Directed by: Tyler-James, Catherine Carpenter
Written By: Tyler-James
Starring: Becky Fletcher, Bruce Langley, Natalie Amanda Gray
Production Company – Proportion Productions
Deadly Waters follows Jake, a young newspaper reporter in a seaside town, investigating a series of men disappearing over the last number of years. Some believe they simply ran away, some that there’s a killer on the loose, but local legend persists that the shores are visited by beautiful Sirens who feed on the men who are invariably attracted to them. When Jake splits up with his girlfriend it just so happens that he encounters a stunning young lady washed up on the beach who may well answer the question of what exactly is happening to these men!
This is a zero-budget production and while it occasionally shows – certain night time scenes are barely visible – it is on the whole very competent; aside from the few issues at night, it is shot very nicely with care having gone into many of the shots rather than a “get it in the can & move on ASAP” attitude that a lot of these sorts of films have when faced with constraints of time & money. It’s a clear indication that this film aspires to rise above the limitations that some might put on it.
The story is somewhat straight-forward but this is used to an advantage, creating a dark fairy-tale feel contrary to the mundane setting of Brighton (I’m sure it’s a lovely place really…). The dark, sombre story of Jake & the Siren is interspersed with segments that switch to a more Grindhouse, excessive tone, with some locals heading to the beach for sex & debauchery, ultimately getting chomped by the Sirens.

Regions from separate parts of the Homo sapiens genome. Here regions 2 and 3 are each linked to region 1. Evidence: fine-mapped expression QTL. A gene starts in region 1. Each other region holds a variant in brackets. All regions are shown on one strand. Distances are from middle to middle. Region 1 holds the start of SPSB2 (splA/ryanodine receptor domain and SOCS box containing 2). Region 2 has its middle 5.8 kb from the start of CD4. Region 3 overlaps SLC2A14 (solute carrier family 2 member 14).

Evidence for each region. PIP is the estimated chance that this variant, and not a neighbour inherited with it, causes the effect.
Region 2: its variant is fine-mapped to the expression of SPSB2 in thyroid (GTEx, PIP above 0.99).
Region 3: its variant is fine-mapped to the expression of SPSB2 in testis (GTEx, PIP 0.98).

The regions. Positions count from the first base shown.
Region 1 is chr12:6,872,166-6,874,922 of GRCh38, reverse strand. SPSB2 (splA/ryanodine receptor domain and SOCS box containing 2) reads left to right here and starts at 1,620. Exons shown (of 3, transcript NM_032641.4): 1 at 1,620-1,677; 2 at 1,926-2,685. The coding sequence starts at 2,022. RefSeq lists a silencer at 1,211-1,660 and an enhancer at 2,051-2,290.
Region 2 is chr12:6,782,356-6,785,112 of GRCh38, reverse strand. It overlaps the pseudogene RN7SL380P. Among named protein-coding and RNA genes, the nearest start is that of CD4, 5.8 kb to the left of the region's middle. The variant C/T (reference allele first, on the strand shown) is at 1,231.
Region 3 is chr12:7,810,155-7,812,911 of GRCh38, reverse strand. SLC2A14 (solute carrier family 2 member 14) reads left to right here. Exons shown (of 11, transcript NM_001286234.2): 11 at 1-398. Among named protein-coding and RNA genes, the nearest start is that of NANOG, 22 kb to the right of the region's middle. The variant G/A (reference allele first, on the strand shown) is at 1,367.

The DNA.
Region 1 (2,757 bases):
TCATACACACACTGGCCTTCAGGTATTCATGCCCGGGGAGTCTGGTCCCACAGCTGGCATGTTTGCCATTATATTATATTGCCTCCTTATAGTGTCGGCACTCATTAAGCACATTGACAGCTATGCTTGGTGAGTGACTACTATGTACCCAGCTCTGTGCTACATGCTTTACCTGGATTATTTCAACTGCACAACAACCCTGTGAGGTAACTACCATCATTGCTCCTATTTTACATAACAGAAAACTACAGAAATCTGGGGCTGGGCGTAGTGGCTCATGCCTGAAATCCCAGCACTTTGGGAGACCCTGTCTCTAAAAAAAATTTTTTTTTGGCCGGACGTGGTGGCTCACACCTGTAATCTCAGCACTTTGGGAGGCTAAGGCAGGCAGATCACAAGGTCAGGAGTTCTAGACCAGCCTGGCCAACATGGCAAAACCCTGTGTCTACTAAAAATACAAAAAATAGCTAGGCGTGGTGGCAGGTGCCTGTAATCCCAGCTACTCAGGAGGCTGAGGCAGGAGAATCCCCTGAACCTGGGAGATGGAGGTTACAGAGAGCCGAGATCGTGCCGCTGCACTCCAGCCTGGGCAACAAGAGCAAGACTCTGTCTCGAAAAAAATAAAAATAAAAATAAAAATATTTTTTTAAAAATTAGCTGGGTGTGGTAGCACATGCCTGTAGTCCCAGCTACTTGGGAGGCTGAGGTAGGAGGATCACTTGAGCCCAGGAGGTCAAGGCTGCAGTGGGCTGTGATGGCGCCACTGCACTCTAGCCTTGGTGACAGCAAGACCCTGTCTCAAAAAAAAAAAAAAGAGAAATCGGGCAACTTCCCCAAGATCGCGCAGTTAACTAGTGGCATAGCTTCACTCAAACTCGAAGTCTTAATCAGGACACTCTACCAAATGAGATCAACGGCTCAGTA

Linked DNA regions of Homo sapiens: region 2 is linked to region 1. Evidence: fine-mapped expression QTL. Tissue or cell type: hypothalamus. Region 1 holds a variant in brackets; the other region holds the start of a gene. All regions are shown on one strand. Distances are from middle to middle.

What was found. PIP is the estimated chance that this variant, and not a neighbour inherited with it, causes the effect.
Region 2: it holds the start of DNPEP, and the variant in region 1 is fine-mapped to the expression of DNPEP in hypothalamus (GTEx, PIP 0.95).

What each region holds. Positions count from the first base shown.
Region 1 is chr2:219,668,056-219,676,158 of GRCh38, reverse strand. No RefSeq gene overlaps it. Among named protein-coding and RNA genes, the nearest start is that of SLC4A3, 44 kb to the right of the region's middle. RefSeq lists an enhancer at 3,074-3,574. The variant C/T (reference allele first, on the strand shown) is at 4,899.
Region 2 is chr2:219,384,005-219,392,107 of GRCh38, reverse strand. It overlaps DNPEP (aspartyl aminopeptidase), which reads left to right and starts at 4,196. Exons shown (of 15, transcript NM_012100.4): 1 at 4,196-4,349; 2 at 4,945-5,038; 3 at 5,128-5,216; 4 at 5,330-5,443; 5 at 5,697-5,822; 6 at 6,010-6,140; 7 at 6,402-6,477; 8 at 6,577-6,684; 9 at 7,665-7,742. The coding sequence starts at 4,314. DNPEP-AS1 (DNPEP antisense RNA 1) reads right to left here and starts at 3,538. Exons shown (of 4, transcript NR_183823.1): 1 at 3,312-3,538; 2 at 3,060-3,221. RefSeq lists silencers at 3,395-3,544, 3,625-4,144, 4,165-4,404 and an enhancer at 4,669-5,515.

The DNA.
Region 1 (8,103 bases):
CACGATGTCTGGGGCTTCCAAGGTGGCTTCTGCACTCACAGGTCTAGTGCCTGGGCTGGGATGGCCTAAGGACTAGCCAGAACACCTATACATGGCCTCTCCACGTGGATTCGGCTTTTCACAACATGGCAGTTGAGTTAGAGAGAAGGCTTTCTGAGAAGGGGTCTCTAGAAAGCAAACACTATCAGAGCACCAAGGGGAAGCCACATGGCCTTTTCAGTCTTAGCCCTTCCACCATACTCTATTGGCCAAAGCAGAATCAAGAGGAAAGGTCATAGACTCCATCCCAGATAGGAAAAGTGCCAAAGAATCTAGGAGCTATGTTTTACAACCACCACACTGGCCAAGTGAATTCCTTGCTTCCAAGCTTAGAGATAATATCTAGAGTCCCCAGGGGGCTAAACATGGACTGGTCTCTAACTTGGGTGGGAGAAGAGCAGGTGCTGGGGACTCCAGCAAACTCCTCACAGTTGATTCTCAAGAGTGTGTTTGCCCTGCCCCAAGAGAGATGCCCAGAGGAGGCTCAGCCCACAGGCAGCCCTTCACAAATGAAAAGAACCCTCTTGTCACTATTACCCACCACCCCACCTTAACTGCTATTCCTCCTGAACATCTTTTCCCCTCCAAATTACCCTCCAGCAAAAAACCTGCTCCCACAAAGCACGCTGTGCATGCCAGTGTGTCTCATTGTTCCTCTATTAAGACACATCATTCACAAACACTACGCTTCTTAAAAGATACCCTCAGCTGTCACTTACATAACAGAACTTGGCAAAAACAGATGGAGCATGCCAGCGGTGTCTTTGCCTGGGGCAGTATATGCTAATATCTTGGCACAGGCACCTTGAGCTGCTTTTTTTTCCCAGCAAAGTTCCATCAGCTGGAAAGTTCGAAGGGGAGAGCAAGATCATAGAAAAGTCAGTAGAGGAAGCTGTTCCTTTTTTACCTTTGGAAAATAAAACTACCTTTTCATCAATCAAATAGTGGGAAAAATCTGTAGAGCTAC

Obviously added to lighten the mood & add some action there’s the standard servings of boobs & gore aplenty, but I thought they didn’t stray far enough away from the serious tone to be comic relief & did not end up being a bit awkward or feeling out of place. This is only a handful of short sequences though, so not a deal breaker.
The cast are very good; while Bruce Langley has the difficult issue of playing a character who spends most of his time pouting, he pulls it off well, aided by a script that pushes his character far enough into self-pity without making him look like a miserable teenager. The stand-out however is Becky Fletcher who has practically no lines but still plays the Siren as a terrifying, mesmerising character.
This is the feature debut of the two directors, and considering this plus the zero budget the result is incredibly impressive. Some admiration is in order simply to get a watchable movie made under these circumstances. Deadly Waters is much more than that however, and shows great promise for a duo who clearly take care in their film making. I will be very keen to see what they manage with bigger budgets, which I hope this film will allow them to achieve.
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